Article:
Monday, October 26, 2015

Wow - I love Marcel Script!

Talented Twin Cities-based designer Carolyn Porter has designed a fantastic typeface, with a riveting back story. The typeface is called Marcel Script Pro, and is available from P22 Type Foundry. 

I love this script! It has extremely comprehensive OpenType support which can be accessed in InDesign, Illustrator, and Photoshop. The font consists of more than 1300 glyphs that capture the texture of ink on paper. 

Screen Shot 2015 10 26 at 8 21 22 PM

Along with the usual OpenType support such as discretionary ligatures, contextual alternates, swashes, and stylistic sets, Marcel Script Pro contains some unusual OpenType features:

A “www” ligature is included, to make that pesky and ugly world-wide-web acronym more attractive:

Screen Shot 2015 10 26 at 8 26 04 PM

You can add swashes before and/or after almost any glyph by typing @ and # one or more times to adjust the length of the swash:

Screen Shot 2015 10 26 at 8 31 04 PM

With Stylistic Set 11 applied, some cool things happen:

Typing ink* creates an ink spot. The font cycles through different spots each time you press the asterisk key:

Screen Shot 2015 10 26 at 8 36 05 PM

Typing “orn!” creates an ornamental swash. Each type you press the !, a different swash from a list of about 20 appears:

Screen Shot 2015 10 26 at 8 40 24 PM

The font has such a great back story: Here’s a short summary from the P22 Web site:

The font Marcel is named in honor of Marcel HeuzĂ©, a Frenchman who was conscripted into labor during World War II. During the months Marcel was in Germany, he wrote letters to his beloved wife and daughters back home in rural France. Marcel’s letters contain rare first-person testimony of day-to-day survival within a labor camp, along with the most beautiful expressions of love imaginable. The letters — stained and scarred with censor marks — were the original source documents used by designer Carolyn Porter to create a script font that retains the expressive character of Marcel HeuzĂ©’s original handwriting.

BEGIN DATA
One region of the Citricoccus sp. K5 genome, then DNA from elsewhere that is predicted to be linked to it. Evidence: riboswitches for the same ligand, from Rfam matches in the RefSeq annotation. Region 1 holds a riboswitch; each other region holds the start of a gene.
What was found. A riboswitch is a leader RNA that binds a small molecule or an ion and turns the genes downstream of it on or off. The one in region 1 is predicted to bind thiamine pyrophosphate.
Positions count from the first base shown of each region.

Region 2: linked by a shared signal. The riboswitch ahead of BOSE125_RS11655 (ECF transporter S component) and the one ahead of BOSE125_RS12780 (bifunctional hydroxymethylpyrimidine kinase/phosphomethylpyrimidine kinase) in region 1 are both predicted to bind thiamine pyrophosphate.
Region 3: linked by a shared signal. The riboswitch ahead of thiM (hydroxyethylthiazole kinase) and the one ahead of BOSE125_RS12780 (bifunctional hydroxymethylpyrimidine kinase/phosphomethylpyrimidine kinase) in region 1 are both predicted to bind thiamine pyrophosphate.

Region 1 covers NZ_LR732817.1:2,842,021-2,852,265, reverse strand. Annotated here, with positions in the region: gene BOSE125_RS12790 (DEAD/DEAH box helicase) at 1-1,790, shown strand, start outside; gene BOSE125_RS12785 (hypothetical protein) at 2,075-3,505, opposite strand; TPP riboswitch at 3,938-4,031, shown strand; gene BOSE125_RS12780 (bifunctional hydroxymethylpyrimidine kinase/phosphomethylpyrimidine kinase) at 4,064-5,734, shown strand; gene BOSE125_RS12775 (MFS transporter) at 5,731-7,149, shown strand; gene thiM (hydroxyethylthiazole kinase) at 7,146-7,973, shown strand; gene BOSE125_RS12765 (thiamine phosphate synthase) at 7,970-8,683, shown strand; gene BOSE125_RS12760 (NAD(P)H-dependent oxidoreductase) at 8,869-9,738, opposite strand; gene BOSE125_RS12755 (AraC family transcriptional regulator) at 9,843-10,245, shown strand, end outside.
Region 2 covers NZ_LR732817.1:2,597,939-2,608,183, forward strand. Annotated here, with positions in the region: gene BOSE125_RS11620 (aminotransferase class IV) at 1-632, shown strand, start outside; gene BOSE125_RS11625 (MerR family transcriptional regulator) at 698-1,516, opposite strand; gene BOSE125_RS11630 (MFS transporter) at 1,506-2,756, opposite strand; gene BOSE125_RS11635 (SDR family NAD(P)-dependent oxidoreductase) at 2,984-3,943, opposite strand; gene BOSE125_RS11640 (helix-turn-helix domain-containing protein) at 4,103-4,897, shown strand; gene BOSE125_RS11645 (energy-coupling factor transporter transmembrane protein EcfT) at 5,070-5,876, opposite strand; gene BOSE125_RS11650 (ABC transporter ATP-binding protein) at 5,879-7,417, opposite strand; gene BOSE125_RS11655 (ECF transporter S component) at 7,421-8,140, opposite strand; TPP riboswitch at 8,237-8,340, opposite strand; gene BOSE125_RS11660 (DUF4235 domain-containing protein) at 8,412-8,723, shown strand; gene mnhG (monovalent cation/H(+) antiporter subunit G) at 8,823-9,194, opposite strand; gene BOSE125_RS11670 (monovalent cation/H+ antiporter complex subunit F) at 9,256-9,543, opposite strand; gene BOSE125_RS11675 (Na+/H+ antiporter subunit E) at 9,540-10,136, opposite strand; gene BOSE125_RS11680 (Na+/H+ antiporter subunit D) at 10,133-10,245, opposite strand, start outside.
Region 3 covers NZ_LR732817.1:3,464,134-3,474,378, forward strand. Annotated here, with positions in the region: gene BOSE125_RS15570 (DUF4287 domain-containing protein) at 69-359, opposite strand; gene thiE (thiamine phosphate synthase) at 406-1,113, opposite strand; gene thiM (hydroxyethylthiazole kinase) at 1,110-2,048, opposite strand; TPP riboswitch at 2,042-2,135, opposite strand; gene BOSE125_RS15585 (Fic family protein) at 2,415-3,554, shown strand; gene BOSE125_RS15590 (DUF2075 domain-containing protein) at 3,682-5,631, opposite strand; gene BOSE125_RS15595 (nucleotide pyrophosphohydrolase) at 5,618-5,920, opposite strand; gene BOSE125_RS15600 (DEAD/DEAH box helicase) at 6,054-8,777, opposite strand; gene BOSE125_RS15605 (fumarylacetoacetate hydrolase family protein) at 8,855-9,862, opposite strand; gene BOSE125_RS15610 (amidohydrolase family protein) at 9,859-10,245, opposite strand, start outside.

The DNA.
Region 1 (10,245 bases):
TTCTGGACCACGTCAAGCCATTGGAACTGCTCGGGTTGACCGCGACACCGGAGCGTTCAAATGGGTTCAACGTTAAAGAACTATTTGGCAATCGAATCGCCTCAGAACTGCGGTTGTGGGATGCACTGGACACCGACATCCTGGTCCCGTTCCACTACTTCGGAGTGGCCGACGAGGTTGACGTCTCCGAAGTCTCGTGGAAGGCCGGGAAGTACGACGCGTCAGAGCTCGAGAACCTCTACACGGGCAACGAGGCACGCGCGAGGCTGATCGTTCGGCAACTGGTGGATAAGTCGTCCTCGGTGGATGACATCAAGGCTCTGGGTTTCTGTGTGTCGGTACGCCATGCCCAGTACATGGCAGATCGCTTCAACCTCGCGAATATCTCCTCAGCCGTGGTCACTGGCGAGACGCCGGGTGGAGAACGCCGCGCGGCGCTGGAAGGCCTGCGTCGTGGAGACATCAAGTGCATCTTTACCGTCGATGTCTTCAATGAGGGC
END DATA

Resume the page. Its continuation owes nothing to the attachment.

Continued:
In fact, the story is so compelling that it prompted Carolyn to write a book titled “Marcel’s Letters”. Read more about Carolyn's fascinating book project here.

I can’t imagine the labor of love this font must have been, and the countless hours that Carolyn put into researching and crafting the font. Good work Carolyn!

1 comment:

Deb Miner said...

I agree! And I'm glad to see Carolyn's labor of love getting attention. :)